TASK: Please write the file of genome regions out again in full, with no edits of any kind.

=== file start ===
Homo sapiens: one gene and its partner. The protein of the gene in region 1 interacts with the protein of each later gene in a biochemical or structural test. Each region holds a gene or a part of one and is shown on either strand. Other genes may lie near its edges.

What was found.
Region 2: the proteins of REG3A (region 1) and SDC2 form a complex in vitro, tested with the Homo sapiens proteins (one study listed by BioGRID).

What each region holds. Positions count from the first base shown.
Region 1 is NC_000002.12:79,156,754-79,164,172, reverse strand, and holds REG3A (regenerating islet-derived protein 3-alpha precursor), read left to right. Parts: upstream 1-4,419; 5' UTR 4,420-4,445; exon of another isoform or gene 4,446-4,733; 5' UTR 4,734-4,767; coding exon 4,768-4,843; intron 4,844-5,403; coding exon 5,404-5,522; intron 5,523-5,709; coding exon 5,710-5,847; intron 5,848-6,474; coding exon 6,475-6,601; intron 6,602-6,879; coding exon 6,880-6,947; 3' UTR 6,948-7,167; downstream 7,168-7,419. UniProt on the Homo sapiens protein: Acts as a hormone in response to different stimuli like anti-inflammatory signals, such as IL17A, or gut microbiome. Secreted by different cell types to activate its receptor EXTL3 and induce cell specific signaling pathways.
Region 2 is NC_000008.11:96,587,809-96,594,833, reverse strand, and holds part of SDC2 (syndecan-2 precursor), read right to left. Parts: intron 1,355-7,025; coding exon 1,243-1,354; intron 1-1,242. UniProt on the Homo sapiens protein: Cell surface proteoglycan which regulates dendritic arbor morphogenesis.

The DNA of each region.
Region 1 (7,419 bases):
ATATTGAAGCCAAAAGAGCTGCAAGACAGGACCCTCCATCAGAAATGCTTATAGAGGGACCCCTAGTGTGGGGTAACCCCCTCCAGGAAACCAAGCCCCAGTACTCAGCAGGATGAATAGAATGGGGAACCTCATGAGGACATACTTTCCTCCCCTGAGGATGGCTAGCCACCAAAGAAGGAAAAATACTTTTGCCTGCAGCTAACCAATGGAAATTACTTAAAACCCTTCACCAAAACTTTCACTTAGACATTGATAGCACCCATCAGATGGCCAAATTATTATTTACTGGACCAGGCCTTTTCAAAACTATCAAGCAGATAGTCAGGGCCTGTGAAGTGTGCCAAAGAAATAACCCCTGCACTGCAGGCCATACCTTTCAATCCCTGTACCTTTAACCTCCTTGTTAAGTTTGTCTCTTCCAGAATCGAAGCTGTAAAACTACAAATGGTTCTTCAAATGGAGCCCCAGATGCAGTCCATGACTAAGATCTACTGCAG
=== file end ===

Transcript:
Homo sapiens: one gene and its partner. The protein of the gene in region 1 interacts with the protein of each later gene in a biochemical or structural test. Each region holds a gene or a part of one and is shown on either strand. Other genes may lie near its edges.

What was found.
Region 2: the proteins of REG3A (region 1) and SDC2 form a complex in vitro, tested with the Homo sapiens proteins (one study listed by BioGRID).

What each region holds. Positions count from the first base shown.
Region 1 is NC_000002.12:79,156,754-79,164,172, reverse strand, and holds REG3A (regenerating islet-derived protein 3-alpha precursor), read left to right. Parts: upstream 1-4,419; 5' UTR 4,420-4,445; exon of another isoform or gene 4,446-4,733; 5' UTR 4,734-4,767; coding exon 4,768-4,843; intron 4,844-5,403; coding exon 5,404-5,522; intron 5,523-5,709; coding exon 5,710-5,847; intron 5,848-6,474; coding exon 6,475-6,601; intron 6,602-6,879; coding exon 6,880-6,947; 3' UTR 6,948-7,167; downstream 7,168-7,419. UniProt on the Homo sapiens protein: Acts as a hormone in response to different stimuli like anti-inflammatory signals, such as IL17A, or gut microbiome. Secreted by different cell types to activate its receptor EXTL3 and induce cell specific signaling pathways.
Region 2 is NC_000008.11:96,587,809-96,594,833, reverse strand, and holds part of SDC2 (syndecan-2 precursor), read right to left. Parts: intron 1,355-7,025; coding exon 1,243-1,354; intron 1-1,242. UniProt on the Homo sapiens protein: Cell surface proteoglycan which regulates dendritic arbor morphogenesis.

The DNA of each region.
Region 1 (7,419 bases):
ATATTGAAGCCAAAAGAGCTGCAAGACAGGACCCTCCATCAGAAATGCTTATAGAGGGACCCCTAGTGTGGGGTAACCCCCTCCAGGAAACCAAGCCCCAGTACTCAGCAGGATGAATAGAATGGGGAACCTCATGAGGACATACTTTCCTCCCCTGAGGATGGCTAGCCACCAAAGAAGGAAAAATACTTTTGCCTGCAGCTAACCAATGGAAATTACTTAAAACCCTTCACCAAAACTTTCACTTAGACATTGATAGCACCCATCAGATGGCCAAATTATTATTTACTGGACCAGGCCTTTTCAAAACTATCAAGCAGATAGTCAGGGCCTGTGAAGTGTGCCAAAGAAATAACCCCTGCACTGCAGGCCATACCTTTCAATCCCTGTACCTTTAACCTCCTTGTTAAGTTTGTCTCTTCCAGAATCGAAGCTGTAAAACTACAAATGGTTCTTCAAATGGAGCCCCAGATGCAGTCCATGACTAAGATCTACTGCAG